# Asymptotic Notations and how to calculate them

In mathematics, **asymptotic analysis**, also known as **asymptotics**, is a method of describing the limiting behavior of a function. In computing, asymptotic analysis of an algorithm refers to defining the mathematical boundation of its run-time performance based on the input size. For example, the running time of one operation is computed as** ****f****(n)**, and maybe for another operation, it is computed as **g****(n ^{2})**. This means the first operation running time will increase linearly with the increase in

**n**and the running time of the second operation will increase exponentially when

**n**increases. Similarly, the running time of both operations will be nearly the same if

**n**is small in value.

Usually, the analysis of an algorithm is done based on three cases:

**Best Case (Omega Notation (Ω))****Average Case (Theta Notation (Θ))****Worst Case (O Notation(O))**

All of these notations are discussed below in detail:

**Omega (Ω) Notation:**

Omega** **(Ω) notation specifies the asymptotic lower bound for a function f(n). For a given function g(n), Ω(g(n)) is denoted by:

Ω (g(n)) = {f(n): there exist positive constants c and n

_{0}such that 0 ≤ c*g(n) ≤ f(n) for all n ≥ n_{0}}.This means that, f(n) = Ω(g(n)), If there are positive constants n

_{0}and c such that, to the right of n_{0}the f(n) always lies on or above c*g(n).

Follow the steps below to calculate Ω for a program:

- Break the program into smaller segments.
- Find the number of operations performed for each segment(in terms of the input size) assuming the given input is such that the program takes the least amount of time.
- Add up all the operations and simplify it, let’s say it is f(n).
- Remove all the constants and choose the term having the least order or any other function which is always less than f(n) when n tends to infinity, let say it is g(n) then, Omega (Ω) of f(n) is Ω(g(n)).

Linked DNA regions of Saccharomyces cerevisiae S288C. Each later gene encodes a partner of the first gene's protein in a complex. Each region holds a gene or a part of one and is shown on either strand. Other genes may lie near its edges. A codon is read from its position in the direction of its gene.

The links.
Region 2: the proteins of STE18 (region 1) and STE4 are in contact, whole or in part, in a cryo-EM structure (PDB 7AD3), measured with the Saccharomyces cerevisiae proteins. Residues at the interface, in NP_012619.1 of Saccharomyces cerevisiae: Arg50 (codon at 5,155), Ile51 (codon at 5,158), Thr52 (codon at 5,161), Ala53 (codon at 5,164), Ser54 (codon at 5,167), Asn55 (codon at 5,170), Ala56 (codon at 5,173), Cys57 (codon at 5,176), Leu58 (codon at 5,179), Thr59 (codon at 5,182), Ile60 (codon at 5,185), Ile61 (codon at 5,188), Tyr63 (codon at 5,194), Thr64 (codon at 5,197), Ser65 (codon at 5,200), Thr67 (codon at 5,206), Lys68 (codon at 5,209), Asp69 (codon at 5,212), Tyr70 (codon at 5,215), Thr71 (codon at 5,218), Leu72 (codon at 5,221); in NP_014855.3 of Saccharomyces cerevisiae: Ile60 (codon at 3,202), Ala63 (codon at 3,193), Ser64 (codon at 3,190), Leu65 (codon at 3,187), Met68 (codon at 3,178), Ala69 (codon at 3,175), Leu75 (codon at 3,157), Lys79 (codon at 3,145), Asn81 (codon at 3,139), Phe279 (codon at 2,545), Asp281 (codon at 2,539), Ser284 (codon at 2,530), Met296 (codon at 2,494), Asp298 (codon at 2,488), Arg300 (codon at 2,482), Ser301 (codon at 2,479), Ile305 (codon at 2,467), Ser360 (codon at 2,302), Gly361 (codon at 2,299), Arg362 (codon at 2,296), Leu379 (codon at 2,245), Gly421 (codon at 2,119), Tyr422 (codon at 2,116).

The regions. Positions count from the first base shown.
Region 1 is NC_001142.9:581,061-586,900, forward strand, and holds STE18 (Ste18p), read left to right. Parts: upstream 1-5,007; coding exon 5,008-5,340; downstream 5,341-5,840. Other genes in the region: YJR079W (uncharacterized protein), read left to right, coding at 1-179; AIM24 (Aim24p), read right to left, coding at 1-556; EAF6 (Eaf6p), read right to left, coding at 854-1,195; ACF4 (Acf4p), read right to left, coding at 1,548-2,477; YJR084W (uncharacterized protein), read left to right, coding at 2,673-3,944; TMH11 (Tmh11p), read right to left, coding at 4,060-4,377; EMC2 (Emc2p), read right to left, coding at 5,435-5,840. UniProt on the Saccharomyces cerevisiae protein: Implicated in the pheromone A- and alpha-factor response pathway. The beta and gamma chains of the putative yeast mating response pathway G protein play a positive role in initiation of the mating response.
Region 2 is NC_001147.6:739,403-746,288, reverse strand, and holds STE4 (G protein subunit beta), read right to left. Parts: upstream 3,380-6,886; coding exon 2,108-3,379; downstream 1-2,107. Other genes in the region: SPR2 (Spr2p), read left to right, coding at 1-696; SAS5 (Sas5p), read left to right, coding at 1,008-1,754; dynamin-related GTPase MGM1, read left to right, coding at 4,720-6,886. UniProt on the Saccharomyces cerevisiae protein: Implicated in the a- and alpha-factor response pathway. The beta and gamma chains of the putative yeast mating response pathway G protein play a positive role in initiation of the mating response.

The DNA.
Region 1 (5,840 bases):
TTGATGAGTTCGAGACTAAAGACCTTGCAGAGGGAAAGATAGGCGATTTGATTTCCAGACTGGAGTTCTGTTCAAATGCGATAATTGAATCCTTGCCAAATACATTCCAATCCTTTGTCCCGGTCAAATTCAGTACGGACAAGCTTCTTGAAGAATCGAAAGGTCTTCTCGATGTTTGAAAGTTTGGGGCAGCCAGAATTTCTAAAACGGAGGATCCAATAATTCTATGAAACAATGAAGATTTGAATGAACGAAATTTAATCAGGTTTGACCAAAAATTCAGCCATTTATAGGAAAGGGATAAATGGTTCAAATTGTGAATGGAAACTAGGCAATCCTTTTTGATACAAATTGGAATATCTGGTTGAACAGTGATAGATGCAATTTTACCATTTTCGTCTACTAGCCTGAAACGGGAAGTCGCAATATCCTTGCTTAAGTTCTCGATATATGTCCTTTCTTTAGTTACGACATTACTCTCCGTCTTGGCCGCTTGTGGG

Omega notation doesn’t really help to analyze an algorithm because it is bogus to evaluate an algorithm for the best cases of inputs.

**Theta (Θ) Notation:**

Big-Theta(Θ) notation specifies a bound for a function f(n). For a given function g(n), Θ(g(n)) is denoted by:

Θ (g(n)) = {f(n): there exist positive constants c

_{1}, c_{2}and n_{0}such that 0 ≤ c_{1}*g(n) ≤ f(n) ≤ c_{2}*g(n) for all n ≥ n_{0}}.This means that, f(n) = Θ(g(n)), If there are positive constants n

_{0}and c such that, to the right of n_{0}the f(n) always lies on or above c_{1}*g(n) and below c_{2}*g(n).

Follow the steps below to calculate Θ for a program:

- Break the program into smaller segments.
- Find all types of inputs and calculate the number of operations they take to be executed. Make sure that the input cases are equally distributed.
- Find the sum of all the calculated values and divide the sum by the total number of inputs let say the function of n obtained is g(n) after removing all the constants, then in Θ notation, it’s represented as Θ(g(n)).

**Example: **In a linear search problem, let’s assume that all the cases are uniformly distributed (including the case when the key is absent in the array). So, sum all the cases when the key is present at positions 1, 2, 3, ……, n and not present, and divide the sum by n + 1.

Average case time complexity =

⇒

⇒

⇒

Since all the types of inputs are considered while calculating the average time complexity, it is one of the best analysis methods for an algorithm.

**Big – O Notation:**

Big – O (O) notation specifies the asymptotic upper bound for a function f(n). For a given function g(n), O(g(n)) is denoted by:

Ω (g(n)) = {f(n): there exist positive constants c and n

_{0}such that f(n) ≤ c*g(n) for all n ≥ n_{0}}.This means that, f(n) = Ω(g(n)), If there are positive constants n

_{0}and c such that, to the right of n_{0}the f(n) always lies on or below c*g(n).

Follow the steps below to calculate O for a program:

- Break the program into smaller segments.
- Find the number of operations performed for each segment (in terms of the input size) assuming the given input is such that the program takes the maximum time i.e the worst-case scenario.
- Add up all the operations and simplify it, let’s say it is
**f(n).** - Remove all the constants and choose the term having the highest order because for
**n**tends to infinity the constants and the lower order terms in**f(n)**will be insignificant, let say the function is**g(n)**then, big-O notation is**O(g(n)).**

It is the most widely used notation as it is easier to calculate since there is no need to check for every type of input as it was in the case of theta notation, also since the worst case of input is taken into account it pretty much gives the upper bound of the time the program will take to execute.